Fennelly v. Lloyd’s Underwriters

In Admiralty Jurisdiction, Other Practice Topics, Stays of Proceedings on

Facts: The first defendant underwriter brought a motion to dismiss the plaintiff’s claim for want of prosecution. The plaintiff brought the claim in 2008 for damage to its fishing vessel after the second defendant found that damages exceeded the total value of the vessel but the defendant underwriter found damages were less than the total value. Some steps and correspondence were made in the litigation and the vessel was decommissioned in 2013 at the request of the plaintiff. In 2016 the Court heard the same application by the defendant underwriter and found that the plaintiff’s delay was to that point was inordinate and inexcusable, but held the defendant insurer would not suffer prejudice and that application was dismissed. No material steps were taken in the action except for document disclosure and a notice of intention to proceed filed by the plaintiff in October 2017 until this motion in 2021.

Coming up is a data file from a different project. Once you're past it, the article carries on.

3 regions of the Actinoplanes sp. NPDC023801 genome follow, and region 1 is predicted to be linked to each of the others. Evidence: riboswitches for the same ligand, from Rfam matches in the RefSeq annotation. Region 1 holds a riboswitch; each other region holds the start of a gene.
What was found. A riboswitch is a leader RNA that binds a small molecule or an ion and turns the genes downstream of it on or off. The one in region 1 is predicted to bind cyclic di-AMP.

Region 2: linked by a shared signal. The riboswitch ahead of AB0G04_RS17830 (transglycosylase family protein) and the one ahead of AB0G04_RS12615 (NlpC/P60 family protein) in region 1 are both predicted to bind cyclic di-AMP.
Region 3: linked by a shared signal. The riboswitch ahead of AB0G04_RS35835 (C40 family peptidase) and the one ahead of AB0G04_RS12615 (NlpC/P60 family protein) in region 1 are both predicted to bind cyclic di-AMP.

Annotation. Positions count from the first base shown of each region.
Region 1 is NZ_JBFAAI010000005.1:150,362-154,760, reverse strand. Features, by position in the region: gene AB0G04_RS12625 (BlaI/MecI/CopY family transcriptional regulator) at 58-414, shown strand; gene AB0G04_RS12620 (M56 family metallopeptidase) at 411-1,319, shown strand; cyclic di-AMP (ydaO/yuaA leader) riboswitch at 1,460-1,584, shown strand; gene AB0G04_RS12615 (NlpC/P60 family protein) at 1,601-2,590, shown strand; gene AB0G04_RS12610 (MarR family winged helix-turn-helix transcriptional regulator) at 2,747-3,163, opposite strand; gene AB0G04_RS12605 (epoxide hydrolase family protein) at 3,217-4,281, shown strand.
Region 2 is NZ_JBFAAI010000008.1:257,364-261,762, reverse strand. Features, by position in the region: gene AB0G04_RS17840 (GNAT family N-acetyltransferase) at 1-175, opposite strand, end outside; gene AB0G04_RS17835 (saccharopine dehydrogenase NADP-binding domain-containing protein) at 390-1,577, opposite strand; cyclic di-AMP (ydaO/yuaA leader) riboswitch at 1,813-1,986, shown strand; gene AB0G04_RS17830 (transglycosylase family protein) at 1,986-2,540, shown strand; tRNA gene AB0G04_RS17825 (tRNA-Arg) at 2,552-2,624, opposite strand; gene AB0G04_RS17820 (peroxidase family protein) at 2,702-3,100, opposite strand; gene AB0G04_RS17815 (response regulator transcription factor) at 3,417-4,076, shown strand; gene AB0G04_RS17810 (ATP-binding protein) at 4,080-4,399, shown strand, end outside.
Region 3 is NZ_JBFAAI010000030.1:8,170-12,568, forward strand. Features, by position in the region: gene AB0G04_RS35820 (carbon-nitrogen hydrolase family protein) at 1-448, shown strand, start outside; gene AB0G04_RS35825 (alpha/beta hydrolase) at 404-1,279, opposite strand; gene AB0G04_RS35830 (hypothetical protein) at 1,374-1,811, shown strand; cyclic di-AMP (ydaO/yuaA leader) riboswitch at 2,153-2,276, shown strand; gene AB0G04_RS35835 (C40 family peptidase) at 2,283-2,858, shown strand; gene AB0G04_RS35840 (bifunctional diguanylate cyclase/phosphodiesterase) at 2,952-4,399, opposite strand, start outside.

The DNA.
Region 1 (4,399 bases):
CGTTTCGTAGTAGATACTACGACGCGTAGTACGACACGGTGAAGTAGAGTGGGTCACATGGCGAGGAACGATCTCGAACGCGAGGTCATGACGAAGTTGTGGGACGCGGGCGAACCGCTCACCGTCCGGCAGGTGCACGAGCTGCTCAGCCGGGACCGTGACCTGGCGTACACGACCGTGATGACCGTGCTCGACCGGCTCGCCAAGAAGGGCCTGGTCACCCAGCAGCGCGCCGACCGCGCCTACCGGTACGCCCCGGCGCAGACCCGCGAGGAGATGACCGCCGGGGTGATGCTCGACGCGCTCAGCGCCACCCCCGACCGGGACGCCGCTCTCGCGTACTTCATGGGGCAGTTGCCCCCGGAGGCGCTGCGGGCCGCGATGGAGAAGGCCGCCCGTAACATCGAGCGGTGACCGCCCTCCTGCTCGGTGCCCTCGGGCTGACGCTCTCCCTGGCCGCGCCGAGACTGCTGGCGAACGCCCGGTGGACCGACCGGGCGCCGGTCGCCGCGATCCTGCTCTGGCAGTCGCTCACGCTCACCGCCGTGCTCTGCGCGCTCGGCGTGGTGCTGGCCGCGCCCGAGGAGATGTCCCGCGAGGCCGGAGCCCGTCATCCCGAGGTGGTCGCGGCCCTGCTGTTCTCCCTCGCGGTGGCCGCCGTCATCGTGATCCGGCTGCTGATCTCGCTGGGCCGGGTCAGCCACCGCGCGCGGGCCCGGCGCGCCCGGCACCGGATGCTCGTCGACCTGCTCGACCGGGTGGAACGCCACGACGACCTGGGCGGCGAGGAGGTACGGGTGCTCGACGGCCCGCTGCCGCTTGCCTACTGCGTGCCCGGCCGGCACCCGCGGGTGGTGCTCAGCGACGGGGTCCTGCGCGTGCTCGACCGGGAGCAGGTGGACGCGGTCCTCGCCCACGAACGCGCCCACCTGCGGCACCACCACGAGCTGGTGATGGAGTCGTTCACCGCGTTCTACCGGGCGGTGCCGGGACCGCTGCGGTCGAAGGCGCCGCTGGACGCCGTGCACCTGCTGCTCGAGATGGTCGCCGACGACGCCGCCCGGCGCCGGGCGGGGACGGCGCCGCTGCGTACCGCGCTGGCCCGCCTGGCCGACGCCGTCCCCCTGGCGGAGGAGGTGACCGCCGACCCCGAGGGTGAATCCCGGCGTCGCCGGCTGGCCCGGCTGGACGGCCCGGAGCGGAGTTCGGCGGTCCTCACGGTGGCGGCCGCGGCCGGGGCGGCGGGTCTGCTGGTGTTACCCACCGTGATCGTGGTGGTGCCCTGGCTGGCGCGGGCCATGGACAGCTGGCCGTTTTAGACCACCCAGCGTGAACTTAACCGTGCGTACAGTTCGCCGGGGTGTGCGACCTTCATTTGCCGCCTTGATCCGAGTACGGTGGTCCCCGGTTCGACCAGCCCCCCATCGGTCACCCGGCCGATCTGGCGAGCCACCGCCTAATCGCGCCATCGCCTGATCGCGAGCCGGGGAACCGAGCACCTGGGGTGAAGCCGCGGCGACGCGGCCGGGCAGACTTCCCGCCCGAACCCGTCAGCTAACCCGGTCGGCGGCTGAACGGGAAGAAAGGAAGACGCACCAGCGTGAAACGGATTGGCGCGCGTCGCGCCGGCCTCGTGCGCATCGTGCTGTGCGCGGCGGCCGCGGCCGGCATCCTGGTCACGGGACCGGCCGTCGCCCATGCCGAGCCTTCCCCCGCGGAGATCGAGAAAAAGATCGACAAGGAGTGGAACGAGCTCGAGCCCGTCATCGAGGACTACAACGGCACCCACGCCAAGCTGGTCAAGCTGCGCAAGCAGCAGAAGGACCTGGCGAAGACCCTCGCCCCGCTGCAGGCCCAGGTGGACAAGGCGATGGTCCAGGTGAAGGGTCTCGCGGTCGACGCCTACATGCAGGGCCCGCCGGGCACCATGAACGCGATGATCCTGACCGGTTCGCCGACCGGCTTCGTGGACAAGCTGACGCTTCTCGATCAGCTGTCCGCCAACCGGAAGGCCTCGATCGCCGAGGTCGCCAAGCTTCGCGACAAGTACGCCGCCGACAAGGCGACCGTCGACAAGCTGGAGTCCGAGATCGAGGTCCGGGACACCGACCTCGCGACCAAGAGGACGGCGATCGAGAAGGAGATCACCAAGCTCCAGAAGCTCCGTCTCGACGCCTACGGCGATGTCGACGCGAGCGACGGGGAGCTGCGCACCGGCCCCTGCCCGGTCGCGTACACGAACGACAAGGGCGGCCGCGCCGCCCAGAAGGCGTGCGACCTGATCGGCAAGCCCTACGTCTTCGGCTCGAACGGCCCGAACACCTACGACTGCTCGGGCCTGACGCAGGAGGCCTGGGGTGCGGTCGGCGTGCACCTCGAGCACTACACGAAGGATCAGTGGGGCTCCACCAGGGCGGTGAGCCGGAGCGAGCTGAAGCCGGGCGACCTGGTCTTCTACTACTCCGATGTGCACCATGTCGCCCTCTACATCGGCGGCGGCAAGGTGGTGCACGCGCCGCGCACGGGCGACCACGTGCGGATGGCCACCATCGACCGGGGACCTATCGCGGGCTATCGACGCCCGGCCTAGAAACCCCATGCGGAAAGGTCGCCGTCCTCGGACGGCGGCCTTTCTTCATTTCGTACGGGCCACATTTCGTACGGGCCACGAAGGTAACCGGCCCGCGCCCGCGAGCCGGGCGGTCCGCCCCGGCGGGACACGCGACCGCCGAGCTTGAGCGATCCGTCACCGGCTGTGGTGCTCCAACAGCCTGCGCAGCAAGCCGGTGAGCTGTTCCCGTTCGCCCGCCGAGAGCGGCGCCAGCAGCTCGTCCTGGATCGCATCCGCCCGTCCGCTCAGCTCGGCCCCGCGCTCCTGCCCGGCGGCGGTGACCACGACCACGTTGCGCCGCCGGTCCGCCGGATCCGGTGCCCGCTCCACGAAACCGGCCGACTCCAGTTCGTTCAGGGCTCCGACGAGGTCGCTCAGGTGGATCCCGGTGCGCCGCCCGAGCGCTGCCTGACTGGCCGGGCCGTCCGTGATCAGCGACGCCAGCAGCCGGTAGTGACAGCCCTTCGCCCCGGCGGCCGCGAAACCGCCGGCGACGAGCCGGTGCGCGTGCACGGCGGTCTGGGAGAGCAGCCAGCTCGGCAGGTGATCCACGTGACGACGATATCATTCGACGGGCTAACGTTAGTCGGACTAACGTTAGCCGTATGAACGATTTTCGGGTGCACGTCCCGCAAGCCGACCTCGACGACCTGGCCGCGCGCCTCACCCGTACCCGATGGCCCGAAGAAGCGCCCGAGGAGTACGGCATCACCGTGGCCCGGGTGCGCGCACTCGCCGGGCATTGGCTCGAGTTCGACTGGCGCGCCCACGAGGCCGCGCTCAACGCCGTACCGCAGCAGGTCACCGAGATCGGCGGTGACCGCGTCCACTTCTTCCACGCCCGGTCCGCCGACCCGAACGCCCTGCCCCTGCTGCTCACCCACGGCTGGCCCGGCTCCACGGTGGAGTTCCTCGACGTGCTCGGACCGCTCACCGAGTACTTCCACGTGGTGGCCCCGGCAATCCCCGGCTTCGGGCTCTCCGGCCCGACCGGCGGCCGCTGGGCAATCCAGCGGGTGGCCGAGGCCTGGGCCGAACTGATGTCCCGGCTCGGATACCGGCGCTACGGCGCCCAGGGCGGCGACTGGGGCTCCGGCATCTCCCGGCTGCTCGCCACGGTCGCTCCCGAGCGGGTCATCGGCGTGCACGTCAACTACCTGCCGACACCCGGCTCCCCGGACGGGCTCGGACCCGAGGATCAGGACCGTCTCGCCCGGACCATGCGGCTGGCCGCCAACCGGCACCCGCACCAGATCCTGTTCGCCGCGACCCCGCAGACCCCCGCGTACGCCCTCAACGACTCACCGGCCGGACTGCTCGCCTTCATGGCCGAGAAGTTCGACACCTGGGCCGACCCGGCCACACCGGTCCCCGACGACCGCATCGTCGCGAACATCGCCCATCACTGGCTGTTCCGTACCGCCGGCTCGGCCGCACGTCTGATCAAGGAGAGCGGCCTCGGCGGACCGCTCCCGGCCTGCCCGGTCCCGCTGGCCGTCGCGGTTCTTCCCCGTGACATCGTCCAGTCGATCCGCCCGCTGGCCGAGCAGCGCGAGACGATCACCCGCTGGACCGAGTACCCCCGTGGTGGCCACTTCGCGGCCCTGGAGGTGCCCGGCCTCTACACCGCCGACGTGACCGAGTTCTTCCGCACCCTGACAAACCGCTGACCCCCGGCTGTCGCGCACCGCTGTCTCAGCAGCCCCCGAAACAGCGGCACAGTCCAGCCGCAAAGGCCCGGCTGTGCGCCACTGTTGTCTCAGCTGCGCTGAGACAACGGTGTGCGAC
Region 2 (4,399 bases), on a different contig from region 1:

Decision: Claim Dismissed

Held: For the defendant underwriter’s application to succeed it must be shown there was an inordinate delay, that the inordinate delay was inexcusable and the defendants were seriously prejudiced by the delay. The Court found the plaintiff did little to advance the claim since the defendant underwriter’s first application to dismiss and found that the 13-year delay was inordinate. The Court then turned to whether the delay was inexcusable and held it was, dismissing the plaintiff’s claim that the delay was strategic as it was pursuing a second, unrelated claim that it wished to have determined prior to the current action. Lastly, the Court held the defendants had been prejudiced finding the second defendant’s witness was no longer employed by the defendant and had no recollection of meeting the plaintiff in 2005, and inferred it was on the basis of extremely lengthy delay of 13 years.